Editors note: This is one of several columns that I wrote for the Columbia Missourian. They were originally called Your Digital World
If youve decided to take the new computer plunge this holiday season, whether for yourself or others, you must ask yourself one question.
Macintosh or PC?
Its the great debate, bigger than the cola wars, and the fuel for many a fight in techdom.
But I have unraveled the mystery, researched many hours, tested several platforms and come to one undeniable answer.
The answer is it depends.
Wait, before you call the Missourian demanding your 50 cents back, there really isnt a hard and fast way to decide which is better, each has its own advantages and disadvantages.
PC Its a big world out there and a lot of people are using computers, most are using PCs. Thats the platforms biggest advantage, it holds the majority of the market share. So when youre going to look for software, theres a very good chance therell be a PC version. This is especially true for games; most are released for PC, and then if popular enough, ported to Mac.
Along with PCs comes Microsoft. Unless youre determined to run Linux on your machine, youre probably going to run some flavor of Windows. For some people, putting up with Microsofts shenanigans isnt worth it. For example, many people arent upgrading to Windows XP, the latest version, because it requires you to register with Microsoft or it shuts down after a certain period of time.
The PCs ubiquity can also be a drawback. There are hundreds of PC vendors with many different makes and models, many different processors and a lot of options. If buying a new computer seems daunting enough, let alone trying to tell a salesperson whether you want the Pentium 3, Pentium 4, or Celeron processor, then you might consider Apple.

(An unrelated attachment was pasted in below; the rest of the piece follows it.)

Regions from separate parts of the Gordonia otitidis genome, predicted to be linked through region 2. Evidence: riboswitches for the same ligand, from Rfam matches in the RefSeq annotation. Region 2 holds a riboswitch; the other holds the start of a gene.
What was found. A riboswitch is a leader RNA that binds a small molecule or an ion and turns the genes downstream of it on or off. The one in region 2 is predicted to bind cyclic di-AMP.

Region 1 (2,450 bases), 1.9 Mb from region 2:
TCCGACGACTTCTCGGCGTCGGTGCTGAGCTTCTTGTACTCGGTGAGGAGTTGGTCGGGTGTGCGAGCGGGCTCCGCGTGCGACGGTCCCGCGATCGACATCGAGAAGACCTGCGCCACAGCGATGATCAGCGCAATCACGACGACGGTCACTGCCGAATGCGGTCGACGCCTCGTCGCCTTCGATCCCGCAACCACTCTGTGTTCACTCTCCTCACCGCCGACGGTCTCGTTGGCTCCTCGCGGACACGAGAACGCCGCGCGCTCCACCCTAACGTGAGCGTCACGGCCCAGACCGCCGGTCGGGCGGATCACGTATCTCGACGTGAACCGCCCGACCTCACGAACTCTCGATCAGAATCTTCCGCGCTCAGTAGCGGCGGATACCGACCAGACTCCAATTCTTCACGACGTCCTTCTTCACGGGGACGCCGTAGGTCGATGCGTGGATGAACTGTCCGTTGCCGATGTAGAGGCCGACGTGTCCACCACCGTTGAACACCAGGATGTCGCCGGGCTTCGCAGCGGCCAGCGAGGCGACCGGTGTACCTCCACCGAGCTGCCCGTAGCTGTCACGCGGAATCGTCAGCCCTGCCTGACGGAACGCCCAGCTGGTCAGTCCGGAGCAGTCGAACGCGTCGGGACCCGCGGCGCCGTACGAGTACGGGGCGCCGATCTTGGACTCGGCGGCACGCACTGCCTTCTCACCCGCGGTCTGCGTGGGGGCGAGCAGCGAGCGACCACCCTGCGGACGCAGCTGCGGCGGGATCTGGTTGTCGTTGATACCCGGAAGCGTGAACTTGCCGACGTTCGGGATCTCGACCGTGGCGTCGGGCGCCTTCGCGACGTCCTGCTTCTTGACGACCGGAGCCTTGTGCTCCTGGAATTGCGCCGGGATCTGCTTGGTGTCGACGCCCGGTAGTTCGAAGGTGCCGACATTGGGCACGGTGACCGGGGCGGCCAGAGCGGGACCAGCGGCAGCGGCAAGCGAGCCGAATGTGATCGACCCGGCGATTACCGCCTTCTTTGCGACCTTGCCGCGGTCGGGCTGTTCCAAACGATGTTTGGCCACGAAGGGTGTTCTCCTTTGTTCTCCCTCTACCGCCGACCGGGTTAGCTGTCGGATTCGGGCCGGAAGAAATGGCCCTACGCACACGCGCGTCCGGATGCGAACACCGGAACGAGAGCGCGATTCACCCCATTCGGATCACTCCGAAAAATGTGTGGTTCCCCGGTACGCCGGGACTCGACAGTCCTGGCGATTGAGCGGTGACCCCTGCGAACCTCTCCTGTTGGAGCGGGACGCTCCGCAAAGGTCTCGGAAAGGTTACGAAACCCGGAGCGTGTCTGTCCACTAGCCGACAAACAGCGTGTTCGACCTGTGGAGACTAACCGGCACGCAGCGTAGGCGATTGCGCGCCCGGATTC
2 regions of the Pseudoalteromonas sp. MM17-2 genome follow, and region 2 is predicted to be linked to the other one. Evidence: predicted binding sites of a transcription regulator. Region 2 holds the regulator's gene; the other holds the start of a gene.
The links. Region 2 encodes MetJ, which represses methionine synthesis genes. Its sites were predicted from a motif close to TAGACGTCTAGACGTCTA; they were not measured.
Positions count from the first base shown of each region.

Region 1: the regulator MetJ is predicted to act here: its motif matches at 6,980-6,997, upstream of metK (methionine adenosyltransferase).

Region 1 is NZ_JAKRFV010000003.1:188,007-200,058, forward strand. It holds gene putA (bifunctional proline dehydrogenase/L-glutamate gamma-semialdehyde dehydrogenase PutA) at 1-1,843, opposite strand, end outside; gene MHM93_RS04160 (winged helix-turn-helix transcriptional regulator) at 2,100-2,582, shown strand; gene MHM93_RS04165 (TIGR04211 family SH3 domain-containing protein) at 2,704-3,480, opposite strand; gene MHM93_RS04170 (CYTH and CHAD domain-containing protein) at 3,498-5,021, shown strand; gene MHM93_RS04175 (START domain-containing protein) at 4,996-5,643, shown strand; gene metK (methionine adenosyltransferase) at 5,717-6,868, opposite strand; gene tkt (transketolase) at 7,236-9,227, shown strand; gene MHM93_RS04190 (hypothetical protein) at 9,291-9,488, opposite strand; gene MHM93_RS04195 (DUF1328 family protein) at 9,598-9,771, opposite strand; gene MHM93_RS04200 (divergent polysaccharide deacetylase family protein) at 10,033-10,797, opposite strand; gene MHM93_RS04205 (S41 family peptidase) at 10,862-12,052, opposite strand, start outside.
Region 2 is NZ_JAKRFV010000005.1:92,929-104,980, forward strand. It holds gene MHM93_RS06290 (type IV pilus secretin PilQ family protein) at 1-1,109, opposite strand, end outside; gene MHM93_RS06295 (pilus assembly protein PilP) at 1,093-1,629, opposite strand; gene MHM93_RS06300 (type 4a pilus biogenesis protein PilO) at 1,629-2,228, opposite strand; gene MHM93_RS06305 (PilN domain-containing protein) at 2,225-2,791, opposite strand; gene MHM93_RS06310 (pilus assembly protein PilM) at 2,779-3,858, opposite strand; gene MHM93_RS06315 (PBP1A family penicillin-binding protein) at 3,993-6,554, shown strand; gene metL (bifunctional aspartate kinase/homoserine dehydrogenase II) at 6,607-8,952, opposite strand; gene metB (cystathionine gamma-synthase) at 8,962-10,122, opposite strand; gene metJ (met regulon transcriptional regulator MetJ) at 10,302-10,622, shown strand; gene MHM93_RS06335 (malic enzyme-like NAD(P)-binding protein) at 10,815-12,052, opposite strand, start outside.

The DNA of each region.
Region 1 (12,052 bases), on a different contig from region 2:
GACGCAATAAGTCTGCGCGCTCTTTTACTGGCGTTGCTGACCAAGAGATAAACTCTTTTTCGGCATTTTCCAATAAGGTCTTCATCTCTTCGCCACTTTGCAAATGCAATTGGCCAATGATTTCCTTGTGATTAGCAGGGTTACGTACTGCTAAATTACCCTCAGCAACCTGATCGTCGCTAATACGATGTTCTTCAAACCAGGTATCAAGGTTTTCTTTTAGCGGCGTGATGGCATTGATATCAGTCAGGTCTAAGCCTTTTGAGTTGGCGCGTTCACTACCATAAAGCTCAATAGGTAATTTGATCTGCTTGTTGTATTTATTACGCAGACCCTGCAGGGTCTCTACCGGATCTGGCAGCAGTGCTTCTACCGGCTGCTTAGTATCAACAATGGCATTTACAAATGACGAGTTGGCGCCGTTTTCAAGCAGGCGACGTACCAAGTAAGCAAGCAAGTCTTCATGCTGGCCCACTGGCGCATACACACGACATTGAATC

Macintoshes It started the computer revolution and created advertising history. But today Apple holds less than 10 percent of the computer market, meaning that if you buy a Mac, chances are your friend doesnt. Unless youre a graphic designer. Macs are still considered a standard in that industry. All design software comes in a Mac version, and so does most productivity software.
With the advent of Mac OS X, which is based on a Unix core, theres a good chance a lot of good Unix and Linux software will be ported to the Mac.
Macs, I still believe, are a bit easier to use, so they may be the choice for a computer novices first digital foray. They also dont come in many configurations, but a lot of colors. Apple has set its strategy on two types of users and their two types of machines: professional and home users on desktop and portable machines. You want a professional desktop, G4 tower, home desktop, iMac portable: the Titanium Powerbook and the iBook are the choices.
Cost is also an issue, for a similarly configured PC, youre usually going to pay more for the Mac. For example, my fiancée and I recently bought an iBook, but could have gotten a comparable PC laptop for a little more than half the cost of the Mac.
What to do Whyd I pay that much for a notebook? Because my fiancée and I are both graphic designers, and she works in an office that uses Macs, so it made sense to buy a Mac.
Similarly, if youre considering buying a new computer, youll want to decide if youre going to need to bring work home from the office, or if youve got kids that need to bring work back from school think about getting the platform there.
If youre a graphic designer, consider a Mac, gamer, a PC. It really depends on how much you want to spend and what you want to do with it.
If youve thought about all this, and still cant decide, e-mail me at firstname.lastname@example.org. Im here to help.